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United States v. Long

United States Court of Appeals, Eighth Circuit

August 31, 2017

United States of America Plaintiff- Appellee
Rashawn Long Defendant-Appellant

          Submitted: June 9, 2017

         Appeal from United States District Court for the Western District of Missouri - Kansas City

          Before LOKEN, MURPHY, and MELLOY, Circuit Judges.


         Rashawn Long was convicted by a jury of one count of possession with intent to distribute a controlled substance, in violation of 21 U.S.C. § 841(a)(1), and one count of possession of a firearm by a felon, in violation of 18 U.S.C. § 922(g)(1). Long was sentenced to 360 months' imprisonment. He appeals, arguing the district court[1] erred by failing to suppress evidence discovered during an inventory search. He also argues the district court erred in calculating his criminal history. We affirm Long's convictions and sentence.


         On October 26, 2013, Long parked his car in Valerie McCoy's yard and left it there. McCoy called the Kansas City, Missouri police at approximately 8:20 am. When officers arrived, McCoy explained that a black male parked the car in her yard, knocked on the door, and left when she did not answer. The officers found a 2013 silver Avenger parked in McCoy's yard, ran the license plate number, and learned it was a rental car. After an unsuccessful attempt to contact the rental company, the officers called a tow truck to remove the car from McCoy's property.

         After the officers ordered the tow truck, Long ran towards them. Long gave the officers his name, told the officers the name of the person who rented the car, and explained that he had parked the car in McCoy's yard. The officers handcuffed and frisked Long and asked if they could look in the car. Long said it would be okay but that the keys were at a nearby house. Officers ran Long's name and a computer search revealed two outstanding warrants for his arrest. Believing these warrants were out of Kansas City, Missouri, the officers placed Long in a patrol vehicle. Soon after, the officers learned the warrants were out of Kansas City, Kansas, and were non-extraditable. The officers did not, however, remove Long's handcuffs or release him from the patrol vehicle.

         Officer Ballowe, one of the first officers on the scene, asked the patrol vehicle driver to continue holding Long so he could "determine if there was anything illegal in the car." Around this time, Sergeant Hamilton, a member of the Kansas City Police Department's illegal firearms squad, arrived at the scene. He was called to the scene because he was investigating Long as a possible suspect in several homicides and had asked to be notified any time Long had an encounter with police. Sergeant Hamilton was with Officer Ballowe for the entire vehicle search.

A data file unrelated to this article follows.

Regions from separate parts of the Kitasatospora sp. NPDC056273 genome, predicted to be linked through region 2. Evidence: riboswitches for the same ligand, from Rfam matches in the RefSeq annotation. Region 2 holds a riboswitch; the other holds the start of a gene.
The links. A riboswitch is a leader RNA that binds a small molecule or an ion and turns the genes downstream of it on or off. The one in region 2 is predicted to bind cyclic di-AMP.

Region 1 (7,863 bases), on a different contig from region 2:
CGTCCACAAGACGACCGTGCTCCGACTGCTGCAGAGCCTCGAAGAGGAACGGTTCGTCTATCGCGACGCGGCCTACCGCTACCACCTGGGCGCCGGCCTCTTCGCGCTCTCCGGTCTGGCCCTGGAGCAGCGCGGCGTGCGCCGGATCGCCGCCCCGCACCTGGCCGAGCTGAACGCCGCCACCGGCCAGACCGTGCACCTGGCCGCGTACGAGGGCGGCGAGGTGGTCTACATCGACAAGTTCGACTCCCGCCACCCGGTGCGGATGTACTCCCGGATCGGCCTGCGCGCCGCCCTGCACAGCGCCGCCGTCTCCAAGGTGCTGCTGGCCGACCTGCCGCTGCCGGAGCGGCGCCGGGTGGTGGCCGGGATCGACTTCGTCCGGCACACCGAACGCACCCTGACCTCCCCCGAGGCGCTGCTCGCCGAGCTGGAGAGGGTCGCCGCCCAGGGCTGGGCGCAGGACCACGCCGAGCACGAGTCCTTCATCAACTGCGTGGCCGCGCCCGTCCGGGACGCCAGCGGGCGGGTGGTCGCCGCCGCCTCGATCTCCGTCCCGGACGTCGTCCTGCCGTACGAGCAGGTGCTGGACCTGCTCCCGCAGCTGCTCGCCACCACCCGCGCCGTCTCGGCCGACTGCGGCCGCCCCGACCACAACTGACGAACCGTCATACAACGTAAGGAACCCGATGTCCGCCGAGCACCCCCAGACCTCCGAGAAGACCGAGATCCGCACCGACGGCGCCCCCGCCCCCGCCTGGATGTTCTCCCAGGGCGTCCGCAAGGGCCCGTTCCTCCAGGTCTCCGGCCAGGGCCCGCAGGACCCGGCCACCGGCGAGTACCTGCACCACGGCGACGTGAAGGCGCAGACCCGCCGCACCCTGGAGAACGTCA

Because the car was locked, the tow truck driver used a "slim jim" to open the car door. On the passenger seat of the car, Officer Ballowe found a backpack containing pepper spray, a taser, and a coke can. The coke can felt hard and solid so Officer Ballowe twisted the top of the can and discovered a bag containing a white powder. At this point, Sergeant Hamilton told Officer Ballowe to stop the inventory search in order to obtain a search warrant.

         A field test of the substance revealed that the powder was not cocaine and had an extremely weak reaction for amphetamines. Long was placed under arrest, the vehicle was towed, and Long was issued a ticket for illegally parking the vehicle.

         After obtaining the search warrant, officers discovered a camcorder in the car. The camcorder contained clips of Long with a Glock pistol. Additionally, the white powder was tested and determined to be 2-(Methylamino)-1-phenyl-1-butanone (buphedrone), a Schedule I controlled substance. Long was subsequently indicted for possession with intent to distribute a controlled substance and possession of a firearm by a felon.

         Before trial, Long moved to suppress the evidence against him. Following a suppression hearing, the magistrate judge recommended denying the motion to suppress, finding that the vehicle search was a valid inventory search and assuming, without deciding, that Long had standing to challenge the search. The district court adopted that recommendation.

         Long was convicted of both counts at trial. The initial Presentence Investigation Report ("PSR") calculated a Guidelines range of 92-115 months, based on an offense level of 26 and a criminal history category of IV. Long objected to the PSR's computation of criminal history points. Specifically, the PSR assessed three criminal history points for Long's prior Missouri conviction for second-degree murder, pursuant to United States Sentencing Guidelines ("U.S.S.G.") § 4A1.1(a). The PSR assessed an additional point for Long's Missouri conviction for armed criminal action, [2] pursuant to U.S.S.G. ยง 4A1.1(e). Long argued that his conviction for armed criminal action is not a crime of violence and, thus, he should not be assessed the additional criminal history point. At sentencing, the district court concluded that armed criminal action is a crime of violence and that ...

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